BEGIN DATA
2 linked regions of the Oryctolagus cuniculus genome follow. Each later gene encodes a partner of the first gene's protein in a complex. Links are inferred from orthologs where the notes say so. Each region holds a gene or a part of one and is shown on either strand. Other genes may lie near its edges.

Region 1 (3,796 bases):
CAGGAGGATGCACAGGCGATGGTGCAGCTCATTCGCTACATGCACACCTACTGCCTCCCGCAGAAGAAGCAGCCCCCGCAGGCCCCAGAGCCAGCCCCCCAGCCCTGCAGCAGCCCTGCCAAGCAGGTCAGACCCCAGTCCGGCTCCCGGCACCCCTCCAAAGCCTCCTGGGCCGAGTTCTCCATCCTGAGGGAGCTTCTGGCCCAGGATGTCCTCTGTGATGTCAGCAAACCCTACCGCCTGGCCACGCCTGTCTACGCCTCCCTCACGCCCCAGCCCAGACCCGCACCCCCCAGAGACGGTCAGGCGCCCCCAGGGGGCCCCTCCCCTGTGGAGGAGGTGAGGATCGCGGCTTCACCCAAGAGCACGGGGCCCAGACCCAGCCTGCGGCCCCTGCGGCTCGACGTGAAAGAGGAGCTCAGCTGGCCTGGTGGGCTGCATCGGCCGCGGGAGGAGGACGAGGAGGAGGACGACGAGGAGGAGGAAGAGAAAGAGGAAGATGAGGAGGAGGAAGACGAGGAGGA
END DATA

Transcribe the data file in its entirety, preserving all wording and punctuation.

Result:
2 linked regions of the Oryctolagus cuniculus genome follow. Each later gene encodes a partner of the first gene's protein in a complex. Links are inferred from orthologs where the notes say so. Each region holds a gene or a part of one and is shown on either strand. Other genes may lie near its edges.

Region 1 (3,796 bases):
CAGGAGGATGCACAGGCGATGGTGCAGCTCATTCGCTACATGCACACCTACTGCCTCCCGCAGAAGAAGCAGCCCCCGCAGGCCCCAGAGCCAGCCCCCCAGCCCTGCAGCAGCCCTGCCAAGCAGGTCAGACCCCAGTCCGGCTCCCGGCACCCCTCCAAAGCCTCCTGGGCCGAGTTCTCCATCCTGAGGGAGCTTCTGGCCCAGGATGTCCTCTGTGATGTCAGCAAACCCTACCGCCTGGCCACGCCTGTCTACGCCTCCCTCACGCCCCAGCCCAGACCCGCACCCCCCAGAGACGGTCAGGCGCCCCCAGGGGGCCCCTCCCCTGTGGAGGAGGTGAGGATCGCGGCTTCACCCAAGAGCACGGGGCCCAGACCCAGCCTGCGGCCCCTGCGGCTCGACGTGAAAGAGGAGCTCAGCTGGCCTGGTGGGCTGCATCGGCCGCGGGAGGAGGACGAGGAGGAGGACGACGAGGAGGAGGAAGAGAAAGAGGAAGATGAGGAGGAGGAAGACGAGGAGGA